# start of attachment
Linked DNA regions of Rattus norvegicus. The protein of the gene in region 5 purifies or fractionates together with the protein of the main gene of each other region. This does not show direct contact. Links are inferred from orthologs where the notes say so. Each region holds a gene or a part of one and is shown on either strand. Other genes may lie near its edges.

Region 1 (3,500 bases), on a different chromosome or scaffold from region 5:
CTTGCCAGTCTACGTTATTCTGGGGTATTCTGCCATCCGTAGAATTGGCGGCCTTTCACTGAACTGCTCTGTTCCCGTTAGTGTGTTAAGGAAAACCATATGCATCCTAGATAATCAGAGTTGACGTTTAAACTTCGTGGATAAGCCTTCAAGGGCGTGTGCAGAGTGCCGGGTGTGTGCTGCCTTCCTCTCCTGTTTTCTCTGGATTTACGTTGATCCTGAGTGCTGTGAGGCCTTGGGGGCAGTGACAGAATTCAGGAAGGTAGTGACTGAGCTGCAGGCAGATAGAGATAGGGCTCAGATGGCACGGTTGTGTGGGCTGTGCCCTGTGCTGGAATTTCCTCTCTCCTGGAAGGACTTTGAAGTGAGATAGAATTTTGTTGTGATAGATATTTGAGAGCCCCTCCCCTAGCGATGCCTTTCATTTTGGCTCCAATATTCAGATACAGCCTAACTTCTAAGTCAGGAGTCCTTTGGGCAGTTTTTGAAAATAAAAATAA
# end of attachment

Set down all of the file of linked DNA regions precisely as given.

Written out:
Linked DNA regions of Rattus norvegicus. The protein of the gene in region 5 purifies or fractionates together with the protein of the main gene of each other region. This does not show direct contact. Links are inferred from orthologs where the notes say so. Each region holds a gene or a part of one and is shown on either strand. Other genes may lie near its edges.

Region 1 (3,500 bases), on a different chromosome or scaffold from region 5:
CTTGCCAGTCTACGTTATTCTGGGGTATTCTGCCATCCGTAGAATTGGCGGCCTTTCACTGAACTGCTCTGTTCCCGTTAGTGTGTTAAGGAAAACCATATGCATCCTAGATAATCAGAGTTGACGTTTAAACTTCGTGGATAAGCCTTCAAGGGCGTGTGCAGAGTGCCGGGTGTGTGCTGCCTTCCTCTCCTGTTTTCTCTGGATTTACGTTGATCCTGAGTGCTGTGAGGCCTTGGGGGCAGTGACAGAATTCAGGAAGGTAGTGACTGAGCTGCAGGCAGATAGAGATAGGGCTCAGATGGCACGGTTGTGTGGGCTGTGCCCTGTGCTGGAATTTCCTCTCTCCTGGAAGGACTTTGAAGTGAGATAGAATTTTGTTGTGATAGATATTTGAGAGCCCCTCCCCTAGCGATGCCTTTCATTTTGGCTCCAATATTCAGATACAGCCTAACTTCTAAGTCAGGAGTCCTTTGGGCAGTTTTTGAAAATAAAAATAA